“We” is a complex word. It often means “you”. As in when I’m talking to my students, “We need to analyze this data”. — Pennebaker
Jamie Pennebaker, a professor from the University of Texas at Austin, is a social psychologist who has become fascinated with the nature of words and language. He spoke at the Weblogs and Social Media conference in DC today. The premise is that the words we use in everyday language, whether written or spoken, reflect who we are – our personality, our relationship with others – they are a window to us as a being.
As background, 20 years ago, Pennebaker was involved in research dealing with mind-body issues. He was intrigued with traumatic experiences and health problems, and the phenomenon of a secret trauma which served as a risk factor for illness. He wondered: what if we asked people to reveal secrets, to talk or write about them, and would there be a positive effect on their health. Some students were brought in to write about traumatic experience or superficial topics. When asked to write about traumas, and some had profoundly disturbing stories, their physical health improved. They also checked (through blood tests) their immune systems, and found that the students had a better immune function after writing about their experiences. There have been about 200 studies since then about expressive writing and health.
In the early 90s, he wondered what was it about expressive writing that makes a difference. He wanted to look at the writing itself and get a sense of what people were saying, so that they could train people about which is the healthier way to write. The problem was that the judges they used to determine this didn’t agree, and so they didn’t find out much.
Pennebaker then decided that (having studied Fortran in college!) they could do this more efficiently with a computer, and he told his colleague Martha that they could do it in three weeks. Three years later, when they got the program working, it had turned out to be an interesting system. They wanted to have categories of words such as pronouns, cognitive words, etc., but they also had to have some judges agree what words should be categorised. The resulting system, LIWC (pronounced “Luke”), analyses any kind of digital text, and provides output in about 70 dimensions. They then went back to their earlier studies on expressive writing, to find a profile that benefited from writing. People who benefited from expressive writing were found to have increased their use of cognitive words – realise, understand, know – and causal words – because, reason, effect. They also found that people who bounced around in the way they used pronouns tended to benefit.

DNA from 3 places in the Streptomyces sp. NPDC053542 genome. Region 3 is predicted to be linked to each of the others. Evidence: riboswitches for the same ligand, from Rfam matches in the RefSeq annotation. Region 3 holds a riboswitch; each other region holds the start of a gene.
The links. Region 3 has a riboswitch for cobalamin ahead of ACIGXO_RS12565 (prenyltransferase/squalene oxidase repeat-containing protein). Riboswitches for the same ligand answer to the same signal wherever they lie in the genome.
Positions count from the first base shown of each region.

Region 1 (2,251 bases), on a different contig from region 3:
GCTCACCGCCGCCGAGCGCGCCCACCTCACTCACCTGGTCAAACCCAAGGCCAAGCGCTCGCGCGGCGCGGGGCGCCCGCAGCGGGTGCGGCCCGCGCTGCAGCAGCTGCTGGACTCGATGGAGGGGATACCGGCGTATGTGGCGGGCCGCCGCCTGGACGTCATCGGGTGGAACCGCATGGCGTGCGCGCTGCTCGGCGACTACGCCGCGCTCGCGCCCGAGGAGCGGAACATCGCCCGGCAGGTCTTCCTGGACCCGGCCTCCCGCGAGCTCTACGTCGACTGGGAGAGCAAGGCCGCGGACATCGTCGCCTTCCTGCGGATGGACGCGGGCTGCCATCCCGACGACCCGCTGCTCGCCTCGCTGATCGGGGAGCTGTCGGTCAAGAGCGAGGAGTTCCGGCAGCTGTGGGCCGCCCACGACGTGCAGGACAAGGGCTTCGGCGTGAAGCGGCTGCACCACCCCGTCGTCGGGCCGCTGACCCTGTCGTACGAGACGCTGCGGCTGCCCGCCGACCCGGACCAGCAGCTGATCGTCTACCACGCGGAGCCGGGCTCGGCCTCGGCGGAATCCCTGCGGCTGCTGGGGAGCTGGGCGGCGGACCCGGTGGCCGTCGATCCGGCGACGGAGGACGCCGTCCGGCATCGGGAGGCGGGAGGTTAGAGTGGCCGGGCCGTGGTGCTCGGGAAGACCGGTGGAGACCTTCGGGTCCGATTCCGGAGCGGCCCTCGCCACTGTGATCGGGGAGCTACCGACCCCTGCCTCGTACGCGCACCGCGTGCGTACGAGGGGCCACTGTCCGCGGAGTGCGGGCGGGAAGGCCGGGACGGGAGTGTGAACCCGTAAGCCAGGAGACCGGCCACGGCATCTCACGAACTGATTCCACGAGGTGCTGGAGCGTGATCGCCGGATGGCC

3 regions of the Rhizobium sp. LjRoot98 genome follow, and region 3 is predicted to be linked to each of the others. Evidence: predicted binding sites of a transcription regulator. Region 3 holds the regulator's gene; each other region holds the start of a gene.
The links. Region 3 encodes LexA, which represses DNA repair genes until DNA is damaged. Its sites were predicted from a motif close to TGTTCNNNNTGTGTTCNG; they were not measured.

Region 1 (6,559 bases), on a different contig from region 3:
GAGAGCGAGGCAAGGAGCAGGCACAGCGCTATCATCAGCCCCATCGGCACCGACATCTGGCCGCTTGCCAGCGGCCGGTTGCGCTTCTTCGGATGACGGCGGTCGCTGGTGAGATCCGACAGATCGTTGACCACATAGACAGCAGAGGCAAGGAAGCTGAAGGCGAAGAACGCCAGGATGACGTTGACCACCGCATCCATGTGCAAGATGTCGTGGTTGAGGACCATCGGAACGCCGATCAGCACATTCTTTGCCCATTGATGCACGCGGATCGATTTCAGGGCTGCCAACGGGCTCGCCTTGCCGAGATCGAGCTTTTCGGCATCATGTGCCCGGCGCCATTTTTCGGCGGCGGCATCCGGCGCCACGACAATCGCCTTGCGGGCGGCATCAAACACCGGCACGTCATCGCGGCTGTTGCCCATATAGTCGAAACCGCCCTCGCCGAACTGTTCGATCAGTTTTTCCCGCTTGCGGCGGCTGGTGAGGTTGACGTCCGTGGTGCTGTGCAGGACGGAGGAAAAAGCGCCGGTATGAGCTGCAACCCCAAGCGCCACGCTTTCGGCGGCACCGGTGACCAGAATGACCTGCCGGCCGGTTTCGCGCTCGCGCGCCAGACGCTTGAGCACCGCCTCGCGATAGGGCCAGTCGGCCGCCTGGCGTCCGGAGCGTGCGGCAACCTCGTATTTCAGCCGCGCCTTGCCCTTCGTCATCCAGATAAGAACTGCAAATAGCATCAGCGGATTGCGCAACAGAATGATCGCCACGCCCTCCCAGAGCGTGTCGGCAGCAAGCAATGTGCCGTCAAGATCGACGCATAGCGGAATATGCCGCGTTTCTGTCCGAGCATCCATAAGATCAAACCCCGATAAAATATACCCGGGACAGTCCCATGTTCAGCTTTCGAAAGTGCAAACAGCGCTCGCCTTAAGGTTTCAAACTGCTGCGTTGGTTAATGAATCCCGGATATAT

During the mid-90s, he began starting to download stuff from the Internet. Looking at these words he found that the differences in gender/age hardly made any difference. Around this time, Pennebaker was inspired by George Miller’s book “The Science of Words”, where he talks about two different types of words associated with different regions of brain. In a sentence like “the podium is on the stage”, there are “heavy content” words like podium, stage, and the rest are function words (pronouns, quantifiers, adverbs, etc.). These types of words need to be processed differently, because he found personality differences due to these function words. This started to open doors to understanding some social and psychological features of people based on their speech.
Most people carrying out social media research focus on heavy content words, performing latent semantic analysis, looking at the content of speech, the style of speech, how they are relating to audience and the topic they are looking at. But the function words can be very useful indicators regarding people. Do men and women use such language differently? Yes.
- I, me, my – women use these more, consistently.
- We, us, our – about equal.
- Emotion words more – also about equal.
- Article words such as a, an, the – men use these much more.
- Cognitive words such as because, cause, reason, rational – women use these more.
- Social words, including references to friends, etc. – women use these more.
It’s very difficult for a computer to understand and derive some facts from statements representing emotions or social relationships like “why does Bob love Sally when she loves someone else?” compared to “why doesn’t a carburetor work?”. There are also big differences between when people tell the truth and when people lie. These differences can be important when trying to make social connections. When looking at a group, you can look at how any two people are sharing their use of function words (the common usage of function words increases in geographically-localised groups or people who begin to converse). Long-term relationships, how they succeed or fail, can also be gauged simply by looking at words. These invisible words provide a window into how people are thinking, and more on this can be found in papers on